Forex spreads are the difference in price between two currencies. They can be thought of as the cost of trading in a currency pair. Forex spreads are important because they help traders understand how much they will make or lose when they trade at different times.
Every investor or trader needs a broker to process their transactions (buying and selling stocks, bonds, commodities, currencies, etc.) who is active for them on the stock exchange or, in the case of Forex trading, off the floor. You can read more about forex brokers and reviews from the Digicoin Center feature – forex brokers reviews.
The merit of the broker results from various aspects:
- either from a commission, the amount of which almost always depends on the volume in forex trading. With these ECN/STP brokers, the spread corresponds to the interbank spread, which is passed on to the customer 1:1.
- Or by adding a spread to this interbank spread, without any additional fee. The spread is the difference between the buy and sell price. The listing on the stock exchanges or on the platform of the respective forex broker is done with terms such as bid/ask, bid/ask.
The forex spread is not regulated and is at the discretion of the broker. Depending on the trading style of a trader (e.g. scalping, day trading or swing trading), the size and timing of the spread is an important argument when choosing a suitable broker. Whether you prefer an ECN broker with the lowest possible spreads and a commission or prefer to calculate with fixed higher spreads, is a matter of taste or depends on the strategy.
How is the forex spread calculated?
The forex spread is calculated from the difference between the two values bid and ask, which are constantly given for a currency pair.
Calculation of the transaction costs based on the forex spread. Currency pairs are traded in various standard trade sizes depending on account size:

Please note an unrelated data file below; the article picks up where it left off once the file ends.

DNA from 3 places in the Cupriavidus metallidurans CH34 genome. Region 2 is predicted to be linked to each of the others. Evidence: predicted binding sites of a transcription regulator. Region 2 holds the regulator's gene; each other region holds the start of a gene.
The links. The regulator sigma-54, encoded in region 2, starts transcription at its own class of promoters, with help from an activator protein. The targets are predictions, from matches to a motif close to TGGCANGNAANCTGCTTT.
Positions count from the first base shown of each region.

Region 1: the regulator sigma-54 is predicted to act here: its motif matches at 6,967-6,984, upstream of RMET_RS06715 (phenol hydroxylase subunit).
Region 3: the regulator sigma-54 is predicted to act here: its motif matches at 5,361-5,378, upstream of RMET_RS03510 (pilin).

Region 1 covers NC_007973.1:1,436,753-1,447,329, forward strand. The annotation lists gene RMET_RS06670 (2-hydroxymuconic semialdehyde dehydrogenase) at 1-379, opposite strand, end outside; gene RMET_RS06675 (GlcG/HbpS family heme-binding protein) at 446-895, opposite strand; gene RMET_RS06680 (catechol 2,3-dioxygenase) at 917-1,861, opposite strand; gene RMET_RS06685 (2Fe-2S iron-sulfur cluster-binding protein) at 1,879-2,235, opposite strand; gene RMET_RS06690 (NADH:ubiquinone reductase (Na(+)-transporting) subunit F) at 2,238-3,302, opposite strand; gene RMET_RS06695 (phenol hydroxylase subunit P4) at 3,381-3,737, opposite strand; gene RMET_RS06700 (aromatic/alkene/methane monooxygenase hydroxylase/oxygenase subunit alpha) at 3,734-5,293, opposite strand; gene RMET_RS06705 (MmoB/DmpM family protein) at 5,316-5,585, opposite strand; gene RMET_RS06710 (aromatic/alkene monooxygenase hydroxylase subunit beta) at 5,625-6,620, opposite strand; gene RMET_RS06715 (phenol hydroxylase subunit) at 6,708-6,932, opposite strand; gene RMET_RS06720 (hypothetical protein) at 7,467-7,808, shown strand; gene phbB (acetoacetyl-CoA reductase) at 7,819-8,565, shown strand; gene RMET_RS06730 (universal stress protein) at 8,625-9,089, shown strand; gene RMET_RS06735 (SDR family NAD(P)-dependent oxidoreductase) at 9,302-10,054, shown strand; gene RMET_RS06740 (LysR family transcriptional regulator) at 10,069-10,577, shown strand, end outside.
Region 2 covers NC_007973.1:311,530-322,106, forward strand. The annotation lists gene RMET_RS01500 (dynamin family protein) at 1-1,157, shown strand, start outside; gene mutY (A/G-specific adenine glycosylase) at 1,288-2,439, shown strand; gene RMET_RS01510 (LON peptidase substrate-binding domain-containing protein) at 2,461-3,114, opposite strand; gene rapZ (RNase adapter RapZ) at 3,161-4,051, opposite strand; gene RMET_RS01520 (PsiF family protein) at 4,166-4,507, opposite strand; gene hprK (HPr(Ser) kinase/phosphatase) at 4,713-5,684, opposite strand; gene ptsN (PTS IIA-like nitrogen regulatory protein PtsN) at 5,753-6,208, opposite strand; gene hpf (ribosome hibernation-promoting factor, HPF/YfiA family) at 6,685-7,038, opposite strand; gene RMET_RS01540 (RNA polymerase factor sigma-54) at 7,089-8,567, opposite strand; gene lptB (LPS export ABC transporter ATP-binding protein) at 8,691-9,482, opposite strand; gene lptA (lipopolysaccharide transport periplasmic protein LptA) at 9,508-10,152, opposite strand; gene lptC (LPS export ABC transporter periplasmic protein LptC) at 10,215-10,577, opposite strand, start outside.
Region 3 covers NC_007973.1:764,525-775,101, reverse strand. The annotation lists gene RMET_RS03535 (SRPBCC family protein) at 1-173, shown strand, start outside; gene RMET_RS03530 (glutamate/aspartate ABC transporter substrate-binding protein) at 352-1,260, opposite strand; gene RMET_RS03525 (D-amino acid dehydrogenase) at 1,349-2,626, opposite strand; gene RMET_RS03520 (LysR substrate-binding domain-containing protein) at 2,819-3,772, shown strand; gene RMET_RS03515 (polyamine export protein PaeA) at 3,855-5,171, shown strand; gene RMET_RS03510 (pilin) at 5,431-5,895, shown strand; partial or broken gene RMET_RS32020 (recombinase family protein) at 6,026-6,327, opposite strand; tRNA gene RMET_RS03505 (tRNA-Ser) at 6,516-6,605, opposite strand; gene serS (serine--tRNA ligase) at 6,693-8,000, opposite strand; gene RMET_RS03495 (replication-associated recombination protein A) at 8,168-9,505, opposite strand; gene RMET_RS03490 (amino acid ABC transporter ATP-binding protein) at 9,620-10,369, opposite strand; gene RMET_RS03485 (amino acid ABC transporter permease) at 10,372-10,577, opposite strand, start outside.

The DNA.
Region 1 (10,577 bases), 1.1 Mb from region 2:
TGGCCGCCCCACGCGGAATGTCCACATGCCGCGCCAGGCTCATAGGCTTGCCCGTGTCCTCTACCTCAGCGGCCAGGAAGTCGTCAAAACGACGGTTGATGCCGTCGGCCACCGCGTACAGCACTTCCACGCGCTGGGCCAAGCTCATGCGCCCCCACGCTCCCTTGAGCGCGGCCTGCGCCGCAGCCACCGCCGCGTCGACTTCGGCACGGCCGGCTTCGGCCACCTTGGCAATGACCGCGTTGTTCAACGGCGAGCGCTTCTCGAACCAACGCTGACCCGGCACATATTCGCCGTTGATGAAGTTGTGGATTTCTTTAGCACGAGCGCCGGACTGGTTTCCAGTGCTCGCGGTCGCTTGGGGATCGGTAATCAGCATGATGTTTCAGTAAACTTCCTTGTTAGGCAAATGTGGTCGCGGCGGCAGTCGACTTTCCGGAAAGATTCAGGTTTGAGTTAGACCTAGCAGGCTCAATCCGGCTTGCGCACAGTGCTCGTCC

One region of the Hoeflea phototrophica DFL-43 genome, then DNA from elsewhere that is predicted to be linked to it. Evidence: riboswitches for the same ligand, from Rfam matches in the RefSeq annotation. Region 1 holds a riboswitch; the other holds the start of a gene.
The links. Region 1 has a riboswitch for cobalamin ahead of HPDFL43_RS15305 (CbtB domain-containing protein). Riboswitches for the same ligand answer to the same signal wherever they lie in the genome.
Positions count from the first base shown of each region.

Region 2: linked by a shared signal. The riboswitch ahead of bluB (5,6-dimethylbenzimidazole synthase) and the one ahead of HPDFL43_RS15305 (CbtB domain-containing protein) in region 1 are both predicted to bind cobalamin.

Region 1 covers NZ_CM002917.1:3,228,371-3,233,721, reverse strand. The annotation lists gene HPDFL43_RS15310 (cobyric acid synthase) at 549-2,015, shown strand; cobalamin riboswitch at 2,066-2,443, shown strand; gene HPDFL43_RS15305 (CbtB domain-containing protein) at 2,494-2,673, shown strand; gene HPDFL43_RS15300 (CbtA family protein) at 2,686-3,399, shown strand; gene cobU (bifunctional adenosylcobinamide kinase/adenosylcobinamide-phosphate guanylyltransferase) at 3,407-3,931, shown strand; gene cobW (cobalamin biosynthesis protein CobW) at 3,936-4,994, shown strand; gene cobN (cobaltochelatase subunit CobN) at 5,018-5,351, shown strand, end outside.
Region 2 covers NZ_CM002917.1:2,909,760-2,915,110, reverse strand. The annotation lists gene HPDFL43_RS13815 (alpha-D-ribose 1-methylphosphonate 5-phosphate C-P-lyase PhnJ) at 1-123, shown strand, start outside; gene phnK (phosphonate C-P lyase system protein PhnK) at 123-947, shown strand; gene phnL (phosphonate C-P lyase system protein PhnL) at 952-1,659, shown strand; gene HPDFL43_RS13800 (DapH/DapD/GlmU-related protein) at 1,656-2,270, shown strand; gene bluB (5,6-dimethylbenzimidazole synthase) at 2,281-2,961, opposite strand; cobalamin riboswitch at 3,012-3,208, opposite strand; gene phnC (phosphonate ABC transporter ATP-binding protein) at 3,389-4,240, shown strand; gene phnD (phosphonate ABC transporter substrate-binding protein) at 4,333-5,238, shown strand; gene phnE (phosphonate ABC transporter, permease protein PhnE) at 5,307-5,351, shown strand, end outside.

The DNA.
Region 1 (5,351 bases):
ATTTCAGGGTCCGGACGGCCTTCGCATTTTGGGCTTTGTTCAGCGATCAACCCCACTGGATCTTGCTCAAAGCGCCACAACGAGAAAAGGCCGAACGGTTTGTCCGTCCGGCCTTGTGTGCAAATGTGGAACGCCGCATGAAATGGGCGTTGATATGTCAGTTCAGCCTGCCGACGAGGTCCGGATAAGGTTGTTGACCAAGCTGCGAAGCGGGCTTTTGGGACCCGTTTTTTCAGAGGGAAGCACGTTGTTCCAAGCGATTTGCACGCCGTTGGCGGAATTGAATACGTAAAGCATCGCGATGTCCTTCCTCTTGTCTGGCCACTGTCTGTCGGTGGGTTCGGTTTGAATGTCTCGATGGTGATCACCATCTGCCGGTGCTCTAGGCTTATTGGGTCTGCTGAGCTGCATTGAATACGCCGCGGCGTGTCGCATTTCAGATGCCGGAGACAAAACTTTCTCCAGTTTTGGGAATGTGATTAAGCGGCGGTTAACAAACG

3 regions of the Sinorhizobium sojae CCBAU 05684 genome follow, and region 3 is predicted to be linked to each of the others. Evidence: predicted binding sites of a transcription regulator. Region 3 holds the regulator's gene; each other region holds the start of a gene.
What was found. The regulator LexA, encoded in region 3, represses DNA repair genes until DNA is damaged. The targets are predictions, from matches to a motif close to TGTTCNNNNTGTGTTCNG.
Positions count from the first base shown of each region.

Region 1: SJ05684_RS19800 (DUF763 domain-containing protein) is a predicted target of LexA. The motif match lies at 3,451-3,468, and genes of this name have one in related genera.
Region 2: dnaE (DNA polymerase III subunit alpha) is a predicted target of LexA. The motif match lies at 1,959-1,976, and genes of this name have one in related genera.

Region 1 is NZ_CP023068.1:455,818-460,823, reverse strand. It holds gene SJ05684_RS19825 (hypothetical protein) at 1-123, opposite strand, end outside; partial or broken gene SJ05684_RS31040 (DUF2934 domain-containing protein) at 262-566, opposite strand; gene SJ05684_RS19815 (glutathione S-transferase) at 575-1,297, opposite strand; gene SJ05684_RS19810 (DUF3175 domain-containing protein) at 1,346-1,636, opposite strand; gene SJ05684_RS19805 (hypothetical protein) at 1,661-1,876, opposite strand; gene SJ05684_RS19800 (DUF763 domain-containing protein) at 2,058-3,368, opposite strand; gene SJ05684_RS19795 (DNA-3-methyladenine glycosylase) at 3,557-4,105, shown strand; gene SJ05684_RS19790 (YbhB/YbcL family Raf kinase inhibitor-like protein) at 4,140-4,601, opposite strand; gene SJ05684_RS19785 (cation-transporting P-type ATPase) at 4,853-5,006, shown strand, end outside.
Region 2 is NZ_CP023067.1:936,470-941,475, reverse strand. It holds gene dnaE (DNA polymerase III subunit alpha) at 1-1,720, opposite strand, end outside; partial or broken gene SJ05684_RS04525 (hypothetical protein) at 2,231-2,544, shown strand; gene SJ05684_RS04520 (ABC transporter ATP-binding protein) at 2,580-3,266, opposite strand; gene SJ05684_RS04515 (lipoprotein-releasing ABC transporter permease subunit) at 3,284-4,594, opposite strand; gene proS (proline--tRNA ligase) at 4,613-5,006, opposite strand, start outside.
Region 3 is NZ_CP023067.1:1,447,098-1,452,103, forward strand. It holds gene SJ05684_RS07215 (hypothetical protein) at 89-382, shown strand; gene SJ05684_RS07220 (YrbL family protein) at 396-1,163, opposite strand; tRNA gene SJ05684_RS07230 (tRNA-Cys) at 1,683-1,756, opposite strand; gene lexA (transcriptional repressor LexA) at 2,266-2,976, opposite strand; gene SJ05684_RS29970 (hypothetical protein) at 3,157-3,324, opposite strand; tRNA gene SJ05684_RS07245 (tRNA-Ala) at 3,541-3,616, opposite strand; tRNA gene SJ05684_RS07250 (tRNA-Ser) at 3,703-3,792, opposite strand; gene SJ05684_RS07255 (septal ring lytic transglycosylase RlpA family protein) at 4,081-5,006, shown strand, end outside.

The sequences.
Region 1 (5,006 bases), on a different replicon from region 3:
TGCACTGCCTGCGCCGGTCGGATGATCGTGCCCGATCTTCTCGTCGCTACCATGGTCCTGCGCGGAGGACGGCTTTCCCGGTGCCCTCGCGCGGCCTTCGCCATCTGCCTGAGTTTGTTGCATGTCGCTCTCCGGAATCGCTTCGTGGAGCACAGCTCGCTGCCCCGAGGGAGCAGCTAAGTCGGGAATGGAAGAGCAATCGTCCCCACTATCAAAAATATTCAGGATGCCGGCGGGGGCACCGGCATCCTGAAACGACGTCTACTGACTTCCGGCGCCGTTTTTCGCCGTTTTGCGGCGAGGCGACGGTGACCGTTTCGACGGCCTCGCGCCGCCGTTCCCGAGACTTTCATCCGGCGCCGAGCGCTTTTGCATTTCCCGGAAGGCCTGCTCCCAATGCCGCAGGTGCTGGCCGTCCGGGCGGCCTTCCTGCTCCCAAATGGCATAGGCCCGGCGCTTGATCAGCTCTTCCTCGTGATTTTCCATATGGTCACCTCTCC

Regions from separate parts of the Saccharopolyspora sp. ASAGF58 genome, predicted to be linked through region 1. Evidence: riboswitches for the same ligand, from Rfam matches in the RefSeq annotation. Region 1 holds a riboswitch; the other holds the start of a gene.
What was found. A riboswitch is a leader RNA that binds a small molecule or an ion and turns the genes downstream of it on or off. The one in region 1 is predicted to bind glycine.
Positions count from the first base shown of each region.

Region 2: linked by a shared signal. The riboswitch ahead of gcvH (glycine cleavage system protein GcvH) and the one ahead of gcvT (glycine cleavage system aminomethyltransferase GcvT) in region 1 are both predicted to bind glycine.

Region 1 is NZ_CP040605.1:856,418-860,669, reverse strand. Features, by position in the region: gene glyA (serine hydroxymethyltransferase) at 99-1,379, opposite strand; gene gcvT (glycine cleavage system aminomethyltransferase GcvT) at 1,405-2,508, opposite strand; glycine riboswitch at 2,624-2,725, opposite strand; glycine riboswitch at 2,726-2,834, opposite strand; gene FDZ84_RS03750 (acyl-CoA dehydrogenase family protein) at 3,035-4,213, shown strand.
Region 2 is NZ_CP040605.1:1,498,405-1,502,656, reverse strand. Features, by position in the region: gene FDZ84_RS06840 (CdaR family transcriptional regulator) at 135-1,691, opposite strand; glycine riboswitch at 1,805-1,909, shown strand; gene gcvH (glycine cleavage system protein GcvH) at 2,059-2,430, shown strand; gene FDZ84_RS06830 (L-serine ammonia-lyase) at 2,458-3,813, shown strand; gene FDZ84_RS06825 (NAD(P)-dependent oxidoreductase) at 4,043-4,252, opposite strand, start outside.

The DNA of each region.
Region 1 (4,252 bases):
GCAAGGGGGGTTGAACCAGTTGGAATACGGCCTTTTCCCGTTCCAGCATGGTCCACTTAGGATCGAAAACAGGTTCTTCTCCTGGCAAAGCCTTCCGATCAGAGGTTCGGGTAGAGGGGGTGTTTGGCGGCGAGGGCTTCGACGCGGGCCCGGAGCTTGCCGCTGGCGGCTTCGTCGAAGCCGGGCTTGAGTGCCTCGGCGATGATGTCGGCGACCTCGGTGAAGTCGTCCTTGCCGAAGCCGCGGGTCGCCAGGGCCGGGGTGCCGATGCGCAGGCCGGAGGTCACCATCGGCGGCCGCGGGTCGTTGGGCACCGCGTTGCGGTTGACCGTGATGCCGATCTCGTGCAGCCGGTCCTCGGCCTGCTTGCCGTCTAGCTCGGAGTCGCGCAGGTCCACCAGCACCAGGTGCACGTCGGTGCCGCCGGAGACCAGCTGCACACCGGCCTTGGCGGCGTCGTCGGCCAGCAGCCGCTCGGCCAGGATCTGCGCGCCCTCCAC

- 1 lot corresponds to 100,000 pieces of the base currency
- 1 mini lot equals 10,000 pieces of the base currency
- 1 micro lot corresponds to 1,000 pieces of the base currency
Indication of the forex spread in pips
In currency trading, profit and loss of a trade, stop loss, slippage, but also the spread are given in pips for comparability with different currency pairs and trade sizes. A pip is the fourth digit after the decimal point when the price of a currency pair is of the order of 1. In the example above (Figure 1), the spread on EUR/USD is 0.00018 or 1.8 pips.
For currency pairs where the Japanese yen is traded, for example, the rate is around 100 (USD/JPY, GBP/JPY, CAD/JPY, ….). In this case, a pip is the second digit after the decimal point. The spread on USD/JPY in the example above would be 0.023 or 2.3 pips.
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Variable Spread vs. Fixer Spread
The spread is not subject to any regulation. However, some basic statements can be made about the spread:
The spread is lowest for the main currency pairs and highest for exotic ones. In the major currency pairs, USD is traded with EUR, GBP, CHF, or JPY. This is where the largest trade turnovers are achieved. Exotic currencies are NOK, SEK, TRY, SGD, ZAR, and other rarely traded currencies.
If a broker calculates commission and spread in a transaction, the spread can be relatively small, for example, 0.1 – 1 pip for EUR/USD (the commission is added to this). If the transaction costs only consist of the spread, the spread is usually higher, for example, 1 – 3 pips for EUR/USD.
Finally, a broker can offer a fixed spread for all trading hours, or request a variable spread for the transactions depending on the trading time: The largest trading volumes are in the London session (9:00 a.m. – 5:30 p.m. CET) and in the New York session (2:00 p.m. – 23h CET). During this period, variable spreads will be at their lowest. In the night hours (Tokyo and Sidney Session) turnover in currency trading will be lower. Accordingly, some brokers require a higher spread.